As it was mentioned above, approximately 70 million people bowl in the US at least once per year, making bowling one of (if not THE) biggest participation sports in the world. But, fewer than 2 million of those bowl in leagues, and maybe 10-20% of them watch bowling on TV
. This is why advertisers don't throw money at bowling. They get no exposure for their money. Even Geico, who has been probably the biggest sponsor of the tour these last several years, spends a lot more on their NASCAR team and other sports than they do on bowling. We have to make the sport attractive to sponsors, not just to the public, and the only way to do that is to show them they'll get a return on their investment. With the way the sport is in decline, that's an awfully tough sell for anyone. I have been in sales for a long time, and I've been tasked with selling products and services that many people didn't think they needed or wanted. Showing them the value in a product or service was the only way they would buy, and there really isn't much of a value in sponsoring the tour these days.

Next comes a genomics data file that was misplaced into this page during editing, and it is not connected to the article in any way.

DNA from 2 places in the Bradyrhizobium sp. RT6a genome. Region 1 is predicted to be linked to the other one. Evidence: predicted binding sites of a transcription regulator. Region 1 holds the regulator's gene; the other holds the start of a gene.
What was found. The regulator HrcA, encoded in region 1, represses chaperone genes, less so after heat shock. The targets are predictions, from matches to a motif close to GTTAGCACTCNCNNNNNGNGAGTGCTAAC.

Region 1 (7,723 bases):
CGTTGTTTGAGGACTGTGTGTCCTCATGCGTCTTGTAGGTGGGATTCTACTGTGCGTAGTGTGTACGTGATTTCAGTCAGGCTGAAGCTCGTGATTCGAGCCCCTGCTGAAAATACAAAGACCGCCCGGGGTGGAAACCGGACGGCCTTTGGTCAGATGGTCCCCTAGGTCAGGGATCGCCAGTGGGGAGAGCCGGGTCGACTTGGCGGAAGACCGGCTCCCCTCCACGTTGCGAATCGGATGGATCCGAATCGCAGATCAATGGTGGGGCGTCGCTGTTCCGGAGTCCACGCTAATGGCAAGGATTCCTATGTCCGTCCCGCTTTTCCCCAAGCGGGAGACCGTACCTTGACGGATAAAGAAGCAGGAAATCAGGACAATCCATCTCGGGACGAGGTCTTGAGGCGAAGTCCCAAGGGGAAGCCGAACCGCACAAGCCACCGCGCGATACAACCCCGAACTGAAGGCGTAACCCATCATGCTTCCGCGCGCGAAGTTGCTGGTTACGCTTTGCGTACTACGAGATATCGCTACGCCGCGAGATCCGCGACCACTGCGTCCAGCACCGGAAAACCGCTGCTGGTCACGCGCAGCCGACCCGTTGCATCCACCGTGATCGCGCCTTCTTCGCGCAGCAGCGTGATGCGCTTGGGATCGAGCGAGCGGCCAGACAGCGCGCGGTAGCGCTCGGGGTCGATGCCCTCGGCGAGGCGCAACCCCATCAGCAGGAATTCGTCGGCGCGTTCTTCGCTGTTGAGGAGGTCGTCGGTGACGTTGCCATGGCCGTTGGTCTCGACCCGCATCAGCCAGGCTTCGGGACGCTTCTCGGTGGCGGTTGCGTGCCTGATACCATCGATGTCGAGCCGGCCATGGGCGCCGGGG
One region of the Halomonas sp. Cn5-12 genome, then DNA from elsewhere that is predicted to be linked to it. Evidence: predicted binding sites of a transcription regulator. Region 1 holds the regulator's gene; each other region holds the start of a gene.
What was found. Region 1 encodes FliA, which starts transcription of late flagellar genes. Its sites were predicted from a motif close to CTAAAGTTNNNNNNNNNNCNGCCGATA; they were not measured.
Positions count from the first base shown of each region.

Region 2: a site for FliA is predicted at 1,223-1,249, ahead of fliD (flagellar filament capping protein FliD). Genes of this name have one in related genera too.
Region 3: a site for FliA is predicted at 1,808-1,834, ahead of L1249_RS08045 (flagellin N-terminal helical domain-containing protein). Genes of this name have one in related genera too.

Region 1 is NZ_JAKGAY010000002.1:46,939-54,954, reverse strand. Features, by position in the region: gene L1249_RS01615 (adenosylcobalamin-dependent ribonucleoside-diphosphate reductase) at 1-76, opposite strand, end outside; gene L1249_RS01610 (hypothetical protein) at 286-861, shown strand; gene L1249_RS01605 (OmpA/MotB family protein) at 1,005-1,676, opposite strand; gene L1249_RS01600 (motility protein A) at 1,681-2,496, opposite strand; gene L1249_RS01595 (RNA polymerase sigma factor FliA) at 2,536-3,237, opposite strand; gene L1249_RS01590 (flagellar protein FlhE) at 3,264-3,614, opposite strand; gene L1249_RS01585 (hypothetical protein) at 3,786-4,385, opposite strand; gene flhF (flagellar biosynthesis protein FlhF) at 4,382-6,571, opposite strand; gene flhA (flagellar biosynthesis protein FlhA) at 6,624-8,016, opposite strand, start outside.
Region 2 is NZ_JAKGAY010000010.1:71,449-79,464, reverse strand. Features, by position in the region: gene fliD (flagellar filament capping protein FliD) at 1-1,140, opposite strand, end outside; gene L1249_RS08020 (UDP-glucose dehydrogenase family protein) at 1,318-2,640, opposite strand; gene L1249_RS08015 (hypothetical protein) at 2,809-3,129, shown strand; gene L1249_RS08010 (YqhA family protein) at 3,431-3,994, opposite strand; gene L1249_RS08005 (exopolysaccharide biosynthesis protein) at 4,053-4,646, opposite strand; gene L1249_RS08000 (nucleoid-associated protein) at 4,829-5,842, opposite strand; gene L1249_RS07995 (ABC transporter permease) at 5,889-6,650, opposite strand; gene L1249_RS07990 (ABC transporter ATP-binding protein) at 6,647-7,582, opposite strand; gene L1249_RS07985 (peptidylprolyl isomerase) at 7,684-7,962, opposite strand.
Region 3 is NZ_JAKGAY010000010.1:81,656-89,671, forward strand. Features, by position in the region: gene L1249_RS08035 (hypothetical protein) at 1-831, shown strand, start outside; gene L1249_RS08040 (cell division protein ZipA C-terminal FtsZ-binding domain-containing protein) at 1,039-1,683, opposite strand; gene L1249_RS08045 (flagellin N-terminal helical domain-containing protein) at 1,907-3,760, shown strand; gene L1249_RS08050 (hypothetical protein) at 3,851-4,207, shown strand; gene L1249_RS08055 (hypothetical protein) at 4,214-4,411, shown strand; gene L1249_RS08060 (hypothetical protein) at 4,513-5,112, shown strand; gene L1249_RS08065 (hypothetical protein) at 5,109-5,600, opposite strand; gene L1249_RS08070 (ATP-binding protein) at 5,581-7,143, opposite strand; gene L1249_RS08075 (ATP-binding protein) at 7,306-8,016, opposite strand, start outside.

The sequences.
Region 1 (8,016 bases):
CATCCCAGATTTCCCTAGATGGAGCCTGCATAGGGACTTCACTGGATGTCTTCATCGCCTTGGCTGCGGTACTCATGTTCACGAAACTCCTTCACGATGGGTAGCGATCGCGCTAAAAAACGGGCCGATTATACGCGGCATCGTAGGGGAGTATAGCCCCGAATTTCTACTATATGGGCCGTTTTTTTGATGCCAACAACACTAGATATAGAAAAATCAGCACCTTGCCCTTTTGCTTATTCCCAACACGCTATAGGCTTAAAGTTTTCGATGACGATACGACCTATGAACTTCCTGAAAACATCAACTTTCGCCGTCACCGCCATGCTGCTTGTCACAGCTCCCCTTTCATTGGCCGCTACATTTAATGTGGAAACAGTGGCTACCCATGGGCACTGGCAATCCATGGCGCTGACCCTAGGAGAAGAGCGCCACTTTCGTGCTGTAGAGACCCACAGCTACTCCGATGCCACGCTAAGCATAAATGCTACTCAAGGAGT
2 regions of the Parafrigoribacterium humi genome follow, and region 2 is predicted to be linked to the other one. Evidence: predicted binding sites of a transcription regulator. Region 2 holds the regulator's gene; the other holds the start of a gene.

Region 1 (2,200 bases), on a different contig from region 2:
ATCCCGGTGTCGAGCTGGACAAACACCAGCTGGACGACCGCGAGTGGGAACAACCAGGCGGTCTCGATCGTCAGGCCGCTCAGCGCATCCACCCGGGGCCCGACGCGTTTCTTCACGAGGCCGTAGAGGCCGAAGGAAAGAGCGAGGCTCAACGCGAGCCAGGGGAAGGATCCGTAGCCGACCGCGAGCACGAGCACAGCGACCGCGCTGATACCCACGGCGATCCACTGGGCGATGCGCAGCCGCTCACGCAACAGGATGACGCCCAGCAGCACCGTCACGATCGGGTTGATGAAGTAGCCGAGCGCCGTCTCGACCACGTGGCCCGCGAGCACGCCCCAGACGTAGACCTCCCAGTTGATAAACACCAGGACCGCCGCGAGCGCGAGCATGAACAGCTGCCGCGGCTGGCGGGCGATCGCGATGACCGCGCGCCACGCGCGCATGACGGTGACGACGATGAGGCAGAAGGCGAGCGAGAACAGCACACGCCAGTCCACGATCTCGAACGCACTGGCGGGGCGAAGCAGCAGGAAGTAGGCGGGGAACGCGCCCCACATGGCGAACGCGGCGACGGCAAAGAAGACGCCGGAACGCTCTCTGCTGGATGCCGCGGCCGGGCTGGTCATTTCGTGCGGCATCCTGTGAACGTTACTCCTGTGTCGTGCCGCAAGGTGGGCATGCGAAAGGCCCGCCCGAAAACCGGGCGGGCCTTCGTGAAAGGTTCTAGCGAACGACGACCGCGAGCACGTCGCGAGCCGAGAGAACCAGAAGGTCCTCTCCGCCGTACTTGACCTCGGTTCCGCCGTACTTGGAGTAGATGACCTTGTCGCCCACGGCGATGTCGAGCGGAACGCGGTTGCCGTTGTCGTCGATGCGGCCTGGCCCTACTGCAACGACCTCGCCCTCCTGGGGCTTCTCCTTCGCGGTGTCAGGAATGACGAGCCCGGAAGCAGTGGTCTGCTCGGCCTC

The folks on here all watch the tour when it's on TV
- that's pretty safe to say. Broadcasting the tour costs the PBA a lot of money, and it would probably be in the best interest of the tour to go dark for awhile, since production costs of the show eat up a lot of money that could be paid out to the winners. They already hold the World Series of Bowling in one venue to save on travel costs for the players and production team. We may tire of seeing the same people in the front row for weeks at a time, but without making this decision a few years ago, there wouldn't be a tour.
As far as the BPAA goes, I can't understand why they'd pull the plug on the 2015 Open. This tournament gets 400+ entries every year. They can't pull this together? Shame. I imagine someone could run this outside of the BPAA and keep it going.